Product review: Carradice SQR Tour saddlebag

For nearly two years I’ve been commuting to work. In this time I’ve experimented with several different ways of carrying my stuff and have found none of them ideal. At first I had a mountain bike with panniers, but I found them too big, heavy and not suited for long rides. Then I moved onto a road bike and started carrying a small backpack. I only needed enough space for a change of clothes, my diary, lunch and some bike tools. This worked fairly well but I hated the way my backpack would leave me with pools of sweat across my back. For a while I’ve been looking for a large saddlebag but couldn’t find anything suitable in various bike shops. In desperation, I finally went online and decided to order a Carradice SQR Tour saddlebag. I’ve quickly become a big fan and have already had several people asking me about where to get them.

Carradice is one of few companies that specialises in just making saddlebags and panniers. SQR tour is one of the largest saddlebags that they make. It is designed primarily for long day trips, light touring and in my case commuting. The SQR stands for Seatpost Quick Release, which is the product specific mounting system that attaches to your seatpost. One of the critical issues with this product is making sure that the mount has the appropriate clearance to fit on your bike. If you have a small frame and/or a low seatpost height, this product may not fit. I found the SQR Tour fitted snugly between my saddle and the rear wheel. I had to experiment with the mount to find the optimal place to position on the seatpost to attach it. The SQR mount is very easy to assemble. It uses a clever hook mechanism with a simple latch that connects it to saddlebags external frame. It took me a little while to get the knack for attaching the saddlebag, but when on, it is a very study mount.

The saddlebag did not sway across ways, even when I was climbing out of the saddle. Importantly, the SQR Tour did not interfere with my leg on the downward pedal stroke. The position of the saddlebag was also good in terms of weight distribution on the bike and aero-dynamics.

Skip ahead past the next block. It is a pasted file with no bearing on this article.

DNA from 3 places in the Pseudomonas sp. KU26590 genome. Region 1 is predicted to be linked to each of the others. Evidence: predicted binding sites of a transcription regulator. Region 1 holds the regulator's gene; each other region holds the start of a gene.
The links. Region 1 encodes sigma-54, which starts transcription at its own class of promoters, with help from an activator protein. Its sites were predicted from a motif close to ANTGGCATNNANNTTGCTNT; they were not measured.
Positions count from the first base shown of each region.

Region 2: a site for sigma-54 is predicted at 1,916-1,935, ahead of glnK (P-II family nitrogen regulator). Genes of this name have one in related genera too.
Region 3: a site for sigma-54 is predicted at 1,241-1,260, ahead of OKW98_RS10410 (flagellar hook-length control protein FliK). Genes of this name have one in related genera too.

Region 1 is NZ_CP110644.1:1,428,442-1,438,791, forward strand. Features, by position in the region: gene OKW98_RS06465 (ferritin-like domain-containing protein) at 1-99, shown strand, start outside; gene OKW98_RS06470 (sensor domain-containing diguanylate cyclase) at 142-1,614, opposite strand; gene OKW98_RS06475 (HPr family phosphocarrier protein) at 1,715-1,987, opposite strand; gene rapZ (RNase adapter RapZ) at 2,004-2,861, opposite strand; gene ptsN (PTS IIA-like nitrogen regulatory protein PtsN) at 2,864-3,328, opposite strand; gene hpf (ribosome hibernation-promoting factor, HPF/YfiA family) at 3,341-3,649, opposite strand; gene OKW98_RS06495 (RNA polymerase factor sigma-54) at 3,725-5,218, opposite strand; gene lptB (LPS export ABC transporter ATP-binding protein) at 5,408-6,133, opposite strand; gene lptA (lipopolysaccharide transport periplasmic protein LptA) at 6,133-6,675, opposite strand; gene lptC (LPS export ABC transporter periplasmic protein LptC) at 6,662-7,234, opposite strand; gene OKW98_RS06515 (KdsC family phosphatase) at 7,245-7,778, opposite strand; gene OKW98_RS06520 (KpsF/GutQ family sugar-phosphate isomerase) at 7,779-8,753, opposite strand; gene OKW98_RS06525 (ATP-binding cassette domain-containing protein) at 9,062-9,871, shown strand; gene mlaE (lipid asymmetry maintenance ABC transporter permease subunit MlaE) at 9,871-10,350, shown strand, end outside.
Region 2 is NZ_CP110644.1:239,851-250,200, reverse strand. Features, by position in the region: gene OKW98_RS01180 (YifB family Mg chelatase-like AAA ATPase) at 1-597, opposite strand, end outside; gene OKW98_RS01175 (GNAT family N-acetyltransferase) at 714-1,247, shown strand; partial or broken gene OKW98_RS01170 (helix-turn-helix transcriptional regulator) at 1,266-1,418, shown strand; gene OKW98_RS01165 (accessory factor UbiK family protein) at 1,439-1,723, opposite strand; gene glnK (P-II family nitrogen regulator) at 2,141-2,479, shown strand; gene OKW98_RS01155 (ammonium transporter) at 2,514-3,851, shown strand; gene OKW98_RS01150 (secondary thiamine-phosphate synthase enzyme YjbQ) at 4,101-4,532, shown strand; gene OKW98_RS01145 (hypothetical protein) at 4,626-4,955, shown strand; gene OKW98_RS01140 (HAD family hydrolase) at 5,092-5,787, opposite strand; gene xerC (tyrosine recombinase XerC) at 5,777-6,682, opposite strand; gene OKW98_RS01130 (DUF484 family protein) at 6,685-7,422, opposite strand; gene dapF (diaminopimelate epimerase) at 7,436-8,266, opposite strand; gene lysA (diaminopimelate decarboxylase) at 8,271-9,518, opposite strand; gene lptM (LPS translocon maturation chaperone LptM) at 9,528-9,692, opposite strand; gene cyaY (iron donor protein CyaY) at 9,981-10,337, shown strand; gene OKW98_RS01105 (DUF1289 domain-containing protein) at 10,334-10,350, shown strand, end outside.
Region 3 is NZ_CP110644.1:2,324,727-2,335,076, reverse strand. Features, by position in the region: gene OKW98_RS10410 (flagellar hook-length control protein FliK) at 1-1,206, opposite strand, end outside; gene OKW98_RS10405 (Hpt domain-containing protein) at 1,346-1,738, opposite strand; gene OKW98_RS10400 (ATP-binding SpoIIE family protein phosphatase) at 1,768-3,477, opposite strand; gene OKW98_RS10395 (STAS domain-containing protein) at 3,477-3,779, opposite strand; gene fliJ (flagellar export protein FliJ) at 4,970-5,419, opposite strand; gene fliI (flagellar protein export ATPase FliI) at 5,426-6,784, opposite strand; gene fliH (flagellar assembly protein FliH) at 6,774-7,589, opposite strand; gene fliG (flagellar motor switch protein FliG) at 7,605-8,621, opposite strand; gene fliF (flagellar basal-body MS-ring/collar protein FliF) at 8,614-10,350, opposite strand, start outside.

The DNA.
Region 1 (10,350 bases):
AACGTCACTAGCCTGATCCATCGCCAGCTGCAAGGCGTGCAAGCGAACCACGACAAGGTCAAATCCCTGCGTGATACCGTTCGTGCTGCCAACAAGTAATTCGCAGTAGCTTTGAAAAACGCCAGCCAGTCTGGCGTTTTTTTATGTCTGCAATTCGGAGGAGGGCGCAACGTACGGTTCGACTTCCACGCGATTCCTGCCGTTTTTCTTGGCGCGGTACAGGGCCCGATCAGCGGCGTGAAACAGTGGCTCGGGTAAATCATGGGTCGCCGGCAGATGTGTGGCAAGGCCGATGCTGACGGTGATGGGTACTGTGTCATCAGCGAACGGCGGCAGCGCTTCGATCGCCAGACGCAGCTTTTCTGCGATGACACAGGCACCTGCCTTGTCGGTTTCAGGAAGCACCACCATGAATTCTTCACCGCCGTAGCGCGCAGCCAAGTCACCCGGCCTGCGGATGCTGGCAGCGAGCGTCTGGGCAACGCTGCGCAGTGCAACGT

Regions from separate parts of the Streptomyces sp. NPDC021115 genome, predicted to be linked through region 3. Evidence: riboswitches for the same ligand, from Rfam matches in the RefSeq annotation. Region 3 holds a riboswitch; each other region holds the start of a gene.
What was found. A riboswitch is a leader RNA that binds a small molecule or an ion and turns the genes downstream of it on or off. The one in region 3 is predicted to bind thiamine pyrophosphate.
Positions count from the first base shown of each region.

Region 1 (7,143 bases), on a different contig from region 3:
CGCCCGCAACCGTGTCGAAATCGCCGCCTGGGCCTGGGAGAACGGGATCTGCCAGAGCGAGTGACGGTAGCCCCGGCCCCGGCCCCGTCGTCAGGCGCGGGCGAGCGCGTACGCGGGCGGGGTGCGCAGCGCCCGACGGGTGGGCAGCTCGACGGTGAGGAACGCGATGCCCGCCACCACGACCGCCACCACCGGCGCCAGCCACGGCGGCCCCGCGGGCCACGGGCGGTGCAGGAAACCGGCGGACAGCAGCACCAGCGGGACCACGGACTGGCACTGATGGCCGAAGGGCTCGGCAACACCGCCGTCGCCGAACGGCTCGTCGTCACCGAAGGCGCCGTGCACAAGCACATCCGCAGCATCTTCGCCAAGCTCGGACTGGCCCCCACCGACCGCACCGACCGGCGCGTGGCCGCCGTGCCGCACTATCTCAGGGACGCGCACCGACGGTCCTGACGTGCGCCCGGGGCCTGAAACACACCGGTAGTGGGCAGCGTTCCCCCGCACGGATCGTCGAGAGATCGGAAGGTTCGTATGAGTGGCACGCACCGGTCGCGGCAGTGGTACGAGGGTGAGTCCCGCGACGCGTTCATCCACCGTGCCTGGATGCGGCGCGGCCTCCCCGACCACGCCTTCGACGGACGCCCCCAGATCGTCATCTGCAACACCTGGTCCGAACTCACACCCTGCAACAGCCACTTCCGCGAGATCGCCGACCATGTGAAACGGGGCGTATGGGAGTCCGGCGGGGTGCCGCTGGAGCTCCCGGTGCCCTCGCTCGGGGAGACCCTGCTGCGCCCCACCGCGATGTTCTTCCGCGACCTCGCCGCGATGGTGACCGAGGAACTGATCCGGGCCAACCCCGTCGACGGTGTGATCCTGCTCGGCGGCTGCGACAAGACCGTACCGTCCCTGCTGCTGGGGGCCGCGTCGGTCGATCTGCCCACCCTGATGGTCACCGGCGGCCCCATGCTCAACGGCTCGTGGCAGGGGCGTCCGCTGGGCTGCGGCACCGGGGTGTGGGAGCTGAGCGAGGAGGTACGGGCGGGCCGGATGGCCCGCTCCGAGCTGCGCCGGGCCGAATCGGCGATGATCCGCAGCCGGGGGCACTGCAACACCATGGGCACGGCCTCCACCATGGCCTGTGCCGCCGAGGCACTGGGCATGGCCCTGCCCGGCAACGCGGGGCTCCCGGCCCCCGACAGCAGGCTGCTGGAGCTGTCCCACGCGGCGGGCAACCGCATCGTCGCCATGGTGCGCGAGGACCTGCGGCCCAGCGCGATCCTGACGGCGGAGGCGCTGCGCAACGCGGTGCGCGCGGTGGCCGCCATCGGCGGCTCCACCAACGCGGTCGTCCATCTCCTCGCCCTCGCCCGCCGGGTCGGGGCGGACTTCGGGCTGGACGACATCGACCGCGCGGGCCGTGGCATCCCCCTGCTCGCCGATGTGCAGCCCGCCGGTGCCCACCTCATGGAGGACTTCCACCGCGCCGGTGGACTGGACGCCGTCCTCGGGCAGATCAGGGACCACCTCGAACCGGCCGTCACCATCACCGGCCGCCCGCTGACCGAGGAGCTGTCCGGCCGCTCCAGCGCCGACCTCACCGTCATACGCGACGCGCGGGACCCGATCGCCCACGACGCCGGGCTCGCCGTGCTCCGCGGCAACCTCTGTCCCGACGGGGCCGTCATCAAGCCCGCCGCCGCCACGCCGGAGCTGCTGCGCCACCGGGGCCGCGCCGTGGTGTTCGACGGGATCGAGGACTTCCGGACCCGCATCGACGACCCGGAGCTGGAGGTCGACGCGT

Internally the SRQ Tour is built around a metal frame and hard plastic shell that is covered by duck cotton. This material is said to be waterproof but I haven’t had chance to see how it would perform in heavy rain. The saddlebag is built very much like a camping rucksack with one main compartment with a drawstring top and a flap secure it.

Inside the saddlebag, there is only one small pouch that is useful for small things like a wallet, keys and mobile phone. On the outside there are two small pouches that are ideally used for things such as spare tubes, tools, food or a camera. One concern with these pouches is that they are not really waterproof and could easily be affected by heavy rain. The SQR Tour also has three reflective squares painted on each side of the bag. On the rear side, there is also a well-positioned strap that allows for the easy attachment of a rear light.

At $165AU including postage and handling the SQR Tour is not a super cheap bargain but it is good value. It is a great choice for the commuter who wants to travel light but in comfort. It is also a great choice for the cyclist who wants to go out and explore new places on long weekend rides.

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Comment by DamianM on January 5, 2008 at 12:42pm
Thanks for the review Adrian, that looks like a very interesting product. I haven't seen them before.
It's interesting that you didn't find it moving around, it looks like it would do all sorts of nasty things to the feel and balance of the bike, so it must be a good design to be stable.
The only thing remotely like it I've seen is the Topeak rack trunks, but you do (obviously) need a rack to mount them on.
Comment by Paul on January 5, 2008 at 3:25pm
That looks good Adrian. Is there anything about using them with carbon seatposts? I know thats a problem with some attachments.
Comment by Adrian on January 5, 2008 at 3:40pm
Hi Paul, the fitting instructions don't say that you can't use it on a carbon seatpost but I'd check with the manufacturer to be sure.
Comment by Marianne on January 7, 2008 at 1:29pm
Thanks for this - I have always commuted to work with a backpack and am similarly frustrated with getting sweaty back...Nice to know there are better options out there...

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